Some of the vandalism included a sign endorsing the conspiracy theory blaming Israel for 9/11, and graffiti that said “You genocidal [racist] fucks” on a Hillel building. Verbal harassment included calling a Jewish student a “dirty, racist Zionist” and saying “Zionism is inhuman.”

Some of the antisemitic tropes in the report included an image depicting a Jew as a parasite, saying Jews controlled the media and saying Jews used their wealth to “promote Islamophobia” and “maintain their control” of government.

The ADL collated the report through social media, tracking anti-Israel groups, monitoring college newspapers and other media, working with partner organizations and reports from victims of harassment.

The ADL said it had expanded an online resource tool for Jewish students.

Separately, the advocacy group Alums for Campus Fairness released a report late last month that said student newspapers were disproportionately critical of Israel, and devoted far more coverage to the Jewish state than they did to local antisemitism.

Illustrative: Brooklyn College students walk between classes on campus in New York, on February 1, 2017. (AP Photo/Bebeto Matthews, File)

There has been a rash of anti-Israel and antisemitic incidents on US campuses in recent weeks, during the Jewish holiday season.

At George Washington University, anti-Israel demonstrators called for an intifada outside a Hillel building during the Sukkot holiday.

The university’s president expressed concern over the protest, as well as “disturbing and profane posters” that “included antisemitic language” on campus this week. Students reported flyers that said, “Zionists fuck off.”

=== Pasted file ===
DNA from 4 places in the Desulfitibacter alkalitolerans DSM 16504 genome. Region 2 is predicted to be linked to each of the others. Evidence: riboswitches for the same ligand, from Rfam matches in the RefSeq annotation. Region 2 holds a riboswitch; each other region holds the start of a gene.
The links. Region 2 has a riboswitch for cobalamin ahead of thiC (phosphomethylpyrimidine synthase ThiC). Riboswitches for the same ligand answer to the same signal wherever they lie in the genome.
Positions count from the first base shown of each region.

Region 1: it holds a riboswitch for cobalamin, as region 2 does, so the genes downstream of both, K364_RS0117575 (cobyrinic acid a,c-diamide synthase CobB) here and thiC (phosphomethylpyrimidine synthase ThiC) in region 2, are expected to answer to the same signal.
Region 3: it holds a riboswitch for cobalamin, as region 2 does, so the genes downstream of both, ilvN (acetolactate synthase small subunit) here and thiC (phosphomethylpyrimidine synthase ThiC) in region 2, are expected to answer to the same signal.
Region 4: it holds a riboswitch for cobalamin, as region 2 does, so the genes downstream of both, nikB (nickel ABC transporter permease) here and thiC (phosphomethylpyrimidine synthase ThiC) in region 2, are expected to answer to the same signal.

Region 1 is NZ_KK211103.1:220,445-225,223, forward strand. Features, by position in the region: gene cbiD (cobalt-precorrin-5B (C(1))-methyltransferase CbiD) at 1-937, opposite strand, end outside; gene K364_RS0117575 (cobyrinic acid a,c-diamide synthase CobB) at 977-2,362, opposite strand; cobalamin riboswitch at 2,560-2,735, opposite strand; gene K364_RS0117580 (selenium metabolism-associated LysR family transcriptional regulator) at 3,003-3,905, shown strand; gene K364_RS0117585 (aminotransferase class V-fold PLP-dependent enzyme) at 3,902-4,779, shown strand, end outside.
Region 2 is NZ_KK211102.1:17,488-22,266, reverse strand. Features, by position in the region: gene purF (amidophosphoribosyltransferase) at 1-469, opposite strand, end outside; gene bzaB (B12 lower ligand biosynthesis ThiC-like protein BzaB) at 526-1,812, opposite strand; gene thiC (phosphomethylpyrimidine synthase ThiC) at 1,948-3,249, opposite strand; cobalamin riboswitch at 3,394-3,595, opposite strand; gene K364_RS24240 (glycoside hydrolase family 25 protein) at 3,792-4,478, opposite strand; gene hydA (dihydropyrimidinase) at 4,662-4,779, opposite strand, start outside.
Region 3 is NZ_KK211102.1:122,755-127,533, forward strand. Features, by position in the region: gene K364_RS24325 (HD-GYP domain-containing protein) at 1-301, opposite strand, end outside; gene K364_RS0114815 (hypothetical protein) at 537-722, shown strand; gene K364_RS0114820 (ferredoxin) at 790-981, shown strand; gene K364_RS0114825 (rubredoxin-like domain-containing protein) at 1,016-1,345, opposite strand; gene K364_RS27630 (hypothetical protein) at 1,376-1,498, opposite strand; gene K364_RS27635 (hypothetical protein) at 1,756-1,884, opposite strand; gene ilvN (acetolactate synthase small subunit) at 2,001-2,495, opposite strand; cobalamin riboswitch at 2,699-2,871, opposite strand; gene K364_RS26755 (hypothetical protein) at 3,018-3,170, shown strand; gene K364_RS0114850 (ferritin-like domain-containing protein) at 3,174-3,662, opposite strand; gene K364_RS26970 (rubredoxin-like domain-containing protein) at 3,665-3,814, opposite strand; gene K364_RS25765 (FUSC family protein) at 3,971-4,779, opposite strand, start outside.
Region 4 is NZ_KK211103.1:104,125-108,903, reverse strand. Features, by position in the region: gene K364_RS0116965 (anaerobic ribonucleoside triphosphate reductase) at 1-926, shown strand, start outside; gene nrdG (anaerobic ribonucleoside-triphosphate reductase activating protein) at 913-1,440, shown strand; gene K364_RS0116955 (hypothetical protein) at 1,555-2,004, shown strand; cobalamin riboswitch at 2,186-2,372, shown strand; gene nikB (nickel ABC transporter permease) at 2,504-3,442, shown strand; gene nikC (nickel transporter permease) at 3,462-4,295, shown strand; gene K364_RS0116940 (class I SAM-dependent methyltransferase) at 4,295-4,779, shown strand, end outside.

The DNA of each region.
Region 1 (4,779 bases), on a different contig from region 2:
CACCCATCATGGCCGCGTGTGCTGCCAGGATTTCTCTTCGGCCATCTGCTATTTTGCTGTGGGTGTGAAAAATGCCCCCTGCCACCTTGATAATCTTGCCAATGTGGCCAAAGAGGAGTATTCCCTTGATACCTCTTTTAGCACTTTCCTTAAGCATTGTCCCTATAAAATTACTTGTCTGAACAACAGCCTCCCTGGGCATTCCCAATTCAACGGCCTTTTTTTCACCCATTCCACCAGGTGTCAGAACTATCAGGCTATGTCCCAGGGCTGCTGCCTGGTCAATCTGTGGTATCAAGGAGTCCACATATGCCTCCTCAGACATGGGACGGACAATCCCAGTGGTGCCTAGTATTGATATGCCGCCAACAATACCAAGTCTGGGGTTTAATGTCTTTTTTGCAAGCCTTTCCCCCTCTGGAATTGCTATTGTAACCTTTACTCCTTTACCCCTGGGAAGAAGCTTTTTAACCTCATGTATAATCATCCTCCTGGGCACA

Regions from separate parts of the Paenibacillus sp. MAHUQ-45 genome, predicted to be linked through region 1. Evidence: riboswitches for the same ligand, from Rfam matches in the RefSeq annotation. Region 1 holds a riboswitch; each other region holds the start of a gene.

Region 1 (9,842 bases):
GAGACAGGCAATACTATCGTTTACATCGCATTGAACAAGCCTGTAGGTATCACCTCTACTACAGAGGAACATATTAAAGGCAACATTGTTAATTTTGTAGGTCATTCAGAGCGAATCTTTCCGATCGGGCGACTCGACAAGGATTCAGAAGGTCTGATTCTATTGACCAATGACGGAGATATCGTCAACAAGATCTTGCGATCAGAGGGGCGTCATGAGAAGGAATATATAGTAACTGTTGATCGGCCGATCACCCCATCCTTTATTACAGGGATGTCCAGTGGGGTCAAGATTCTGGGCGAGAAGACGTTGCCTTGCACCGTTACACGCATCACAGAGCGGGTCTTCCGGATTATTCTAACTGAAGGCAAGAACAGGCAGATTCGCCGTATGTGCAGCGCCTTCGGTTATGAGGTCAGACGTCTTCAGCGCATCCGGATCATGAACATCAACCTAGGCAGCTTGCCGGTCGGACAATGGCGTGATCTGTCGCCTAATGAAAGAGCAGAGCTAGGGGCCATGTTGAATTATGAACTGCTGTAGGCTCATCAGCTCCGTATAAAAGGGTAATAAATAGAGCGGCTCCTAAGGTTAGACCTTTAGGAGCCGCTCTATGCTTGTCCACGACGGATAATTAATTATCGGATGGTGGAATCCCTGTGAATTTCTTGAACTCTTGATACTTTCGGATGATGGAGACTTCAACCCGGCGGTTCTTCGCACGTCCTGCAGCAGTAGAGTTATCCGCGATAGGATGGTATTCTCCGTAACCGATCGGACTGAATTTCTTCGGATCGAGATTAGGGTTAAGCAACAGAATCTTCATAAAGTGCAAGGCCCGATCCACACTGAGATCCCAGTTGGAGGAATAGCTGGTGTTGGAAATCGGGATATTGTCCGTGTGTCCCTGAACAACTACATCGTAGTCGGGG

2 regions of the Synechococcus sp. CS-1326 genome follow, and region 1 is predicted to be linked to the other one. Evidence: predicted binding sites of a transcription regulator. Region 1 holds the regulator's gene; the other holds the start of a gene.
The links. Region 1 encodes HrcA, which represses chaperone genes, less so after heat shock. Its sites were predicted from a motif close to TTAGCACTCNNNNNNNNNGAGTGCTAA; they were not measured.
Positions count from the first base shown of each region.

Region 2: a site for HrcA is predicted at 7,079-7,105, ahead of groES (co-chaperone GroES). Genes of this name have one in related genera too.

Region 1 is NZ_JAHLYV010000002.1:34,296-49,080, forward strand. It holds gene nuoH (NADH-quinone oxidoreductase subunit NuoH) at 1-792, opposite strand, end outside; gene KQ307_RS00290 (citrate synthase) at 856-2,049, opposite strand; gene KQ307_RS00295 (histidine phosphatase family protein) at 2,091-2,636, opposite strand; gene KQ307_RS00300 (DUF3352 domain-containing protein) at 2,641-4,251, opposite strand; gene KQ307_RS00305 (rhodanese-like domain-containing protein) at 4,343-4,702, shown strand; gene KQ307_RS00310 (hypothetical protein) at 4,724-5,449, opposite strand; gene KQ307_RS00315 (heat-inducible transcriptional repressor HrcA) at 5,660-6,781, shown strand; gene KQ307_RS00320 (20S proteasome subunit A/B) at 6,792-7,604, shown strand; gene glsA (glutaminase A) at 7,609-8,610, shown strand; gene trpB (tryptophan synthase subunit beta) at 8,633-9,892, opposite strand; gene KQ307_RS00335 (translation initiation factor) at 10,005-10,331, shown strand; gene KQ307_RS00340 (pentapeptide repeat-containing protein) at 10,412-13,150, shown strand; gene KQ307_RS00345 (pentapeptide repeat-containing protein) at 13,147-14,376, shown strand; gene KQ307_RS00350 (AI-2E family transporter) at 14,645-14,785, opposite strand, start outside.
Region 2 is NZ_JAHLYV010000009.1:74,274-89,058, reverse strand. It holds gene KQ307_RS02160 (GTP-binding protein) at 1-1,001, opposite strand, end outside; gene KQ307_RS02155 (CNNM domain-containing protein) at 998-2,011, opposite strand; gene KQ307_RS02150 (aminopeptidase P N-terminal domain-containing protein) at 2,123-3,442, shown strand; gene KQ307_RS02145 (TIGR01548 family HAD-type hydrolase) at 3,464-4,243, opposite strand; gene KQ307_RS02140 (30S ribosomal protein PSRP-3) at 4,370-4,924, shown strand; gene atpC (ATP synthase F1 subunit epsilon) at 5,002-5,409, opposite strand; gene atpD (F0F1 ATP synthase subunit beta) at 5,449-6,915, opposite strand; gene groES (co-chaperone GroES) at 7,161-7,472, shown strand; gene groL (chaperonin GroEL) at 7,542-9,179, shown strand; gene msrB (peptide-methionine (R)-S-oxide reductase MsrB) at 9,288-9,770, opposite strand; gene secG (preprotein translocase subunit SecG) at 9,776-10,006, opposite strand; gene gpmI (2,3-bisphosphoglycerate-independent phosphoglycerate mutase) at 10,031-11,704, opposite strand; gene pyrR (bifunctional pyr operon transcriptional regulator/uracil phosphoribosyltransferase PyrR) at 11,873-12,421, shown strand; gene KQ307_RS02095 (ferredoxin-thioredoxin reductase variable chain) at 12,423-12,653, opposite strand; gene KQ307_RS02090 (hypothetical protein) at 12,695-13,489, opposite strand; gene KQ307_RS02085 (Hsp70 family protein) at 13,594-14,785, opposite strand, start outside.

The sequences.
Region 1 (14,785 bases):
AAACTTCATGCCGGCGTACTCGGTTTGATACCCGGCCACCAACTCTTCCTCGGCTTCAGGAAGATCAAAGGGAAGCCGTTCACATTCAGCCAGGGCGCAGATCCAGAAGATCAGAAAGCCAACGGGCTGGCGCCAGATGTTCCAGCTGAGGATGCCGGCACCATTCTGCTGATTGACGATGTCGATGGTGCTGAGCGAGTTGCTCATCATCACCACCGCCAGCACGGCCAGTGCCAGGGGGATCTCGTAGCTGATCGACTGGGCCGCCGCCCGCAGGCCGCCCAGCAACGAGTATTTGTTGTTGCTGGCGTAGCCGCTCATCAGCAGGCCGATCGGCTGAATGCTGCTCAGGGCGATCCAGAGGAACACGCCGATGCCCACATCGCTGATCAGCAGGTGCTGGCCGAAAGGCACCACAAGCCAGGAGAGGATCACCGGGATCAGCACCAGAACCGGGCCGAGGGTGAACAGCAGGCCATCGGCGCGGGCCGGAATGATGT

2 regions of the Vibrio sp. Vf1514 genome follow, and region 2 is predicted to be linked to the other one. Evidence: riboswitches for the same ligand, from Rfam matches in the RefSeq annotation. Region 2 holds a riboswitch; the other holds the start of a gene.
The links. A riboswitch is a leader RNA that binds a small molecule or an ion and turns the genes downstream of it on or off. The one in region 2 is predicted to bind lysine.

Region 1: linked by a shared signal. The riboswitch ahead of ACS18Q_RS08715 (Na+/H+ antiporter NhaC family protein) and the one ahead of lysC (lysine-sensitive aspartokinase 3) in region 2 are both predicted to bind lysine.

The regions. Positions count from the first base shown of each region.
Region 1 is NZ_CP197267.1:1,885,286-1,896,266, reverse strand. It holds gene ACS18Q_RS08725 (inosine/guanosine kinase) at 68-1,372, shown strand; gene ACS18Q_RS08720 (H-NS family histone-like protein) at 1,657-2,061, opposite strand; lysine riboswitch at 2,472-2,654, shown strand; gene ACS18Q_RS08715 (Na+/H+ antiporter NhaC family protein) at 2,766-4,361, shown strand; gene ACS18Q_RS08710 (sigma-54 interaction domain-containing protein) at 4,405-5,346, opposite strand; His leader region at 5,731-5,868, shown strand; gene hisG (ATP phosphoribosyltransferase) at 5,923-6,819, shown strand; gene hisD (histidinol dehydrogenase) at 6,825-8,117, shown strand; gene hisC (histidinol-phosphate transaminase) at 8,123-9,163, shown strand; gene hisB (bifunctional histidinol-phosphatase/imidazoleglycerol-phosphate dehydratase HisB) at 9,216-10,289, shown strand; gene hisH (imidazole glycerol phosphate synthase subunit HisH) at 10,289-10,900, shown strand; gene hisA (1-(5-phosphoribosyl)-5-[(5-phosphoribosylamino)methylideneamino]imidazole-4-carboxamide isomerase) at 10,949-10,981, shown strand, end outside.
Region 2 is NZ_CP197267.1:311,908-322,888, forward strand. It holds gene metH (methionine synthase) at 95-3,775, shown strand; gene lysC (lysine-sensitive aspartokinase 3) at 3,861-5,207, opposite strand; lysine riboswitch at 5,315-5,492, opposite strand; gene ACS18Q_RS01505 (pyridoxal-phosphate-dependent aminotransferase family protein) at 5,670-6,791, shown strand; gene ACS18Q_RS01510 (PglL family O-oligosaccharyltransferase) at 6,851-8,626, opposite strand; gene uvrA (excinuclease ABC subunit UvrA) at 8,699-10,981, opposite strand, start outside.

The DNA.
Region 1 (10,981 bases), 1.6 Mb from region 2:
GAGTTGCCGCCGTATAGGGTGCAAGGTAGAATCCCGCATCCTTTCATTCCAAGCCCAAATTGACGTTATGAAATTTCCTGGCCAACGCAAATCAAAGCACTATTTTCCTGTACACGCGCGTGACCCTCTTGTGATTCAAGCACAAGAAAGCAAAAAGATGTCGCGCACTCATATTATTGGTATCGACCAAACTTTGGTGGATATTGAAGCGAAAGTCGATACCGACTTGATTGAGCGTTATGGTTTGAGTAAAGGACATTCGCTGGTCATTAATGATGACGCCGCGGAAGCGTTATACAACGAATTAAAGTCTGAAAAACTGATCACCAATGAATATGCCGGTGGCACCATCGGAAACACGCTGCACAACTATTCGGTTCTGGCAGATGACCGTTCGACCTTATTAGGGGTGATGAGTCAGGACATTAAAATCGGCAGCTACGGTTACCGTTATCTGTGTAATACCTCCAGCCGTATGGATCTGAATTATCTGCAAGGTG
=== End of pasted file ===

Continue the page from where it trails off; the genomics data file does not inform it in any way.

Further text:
Swastikas were drawn in recent weeks at Ithaca College, the University of North Florida, American University and California State University, Sacramento.

The Wellesley College student newspaper endorsed the anti-Jewish Mapping Project, which targets Jewish organizations in Massachusetts, then walked it back after harsh criticism, including from the college president, who said the project promoted antisemitism.

Anti-Israel, pro-Palestinian activists burn an Israeli flag in New York City, May 15, 2021. (Luke Tress/Times of Israel)

The Tufts University president said this week that a club sports team had been suspended for an “appalling” antisemitic incident that was under investigation.

Jewish students were targeted around the Rosh Hashanah holiday with eggs thrown, antisemitic flyers, swastika graffiti, and vandalism of mezuzahs.

New York City’s public university system late last month committed to countering antisemitism on campuses after allegations of widespread harassment against Jewish students and a long pressure campaign from Jewish advocates.

A survey by Hillel and the ADL last year found that one-third of Jewish students experienced antisemitism on campus, mainly via verbal harassment in person and online, as well as property damage.

Federal probes are investigating antisemitism at the University of Vermont, the State University of New York at New Paltz, the University of Southern California and Brooklyn College.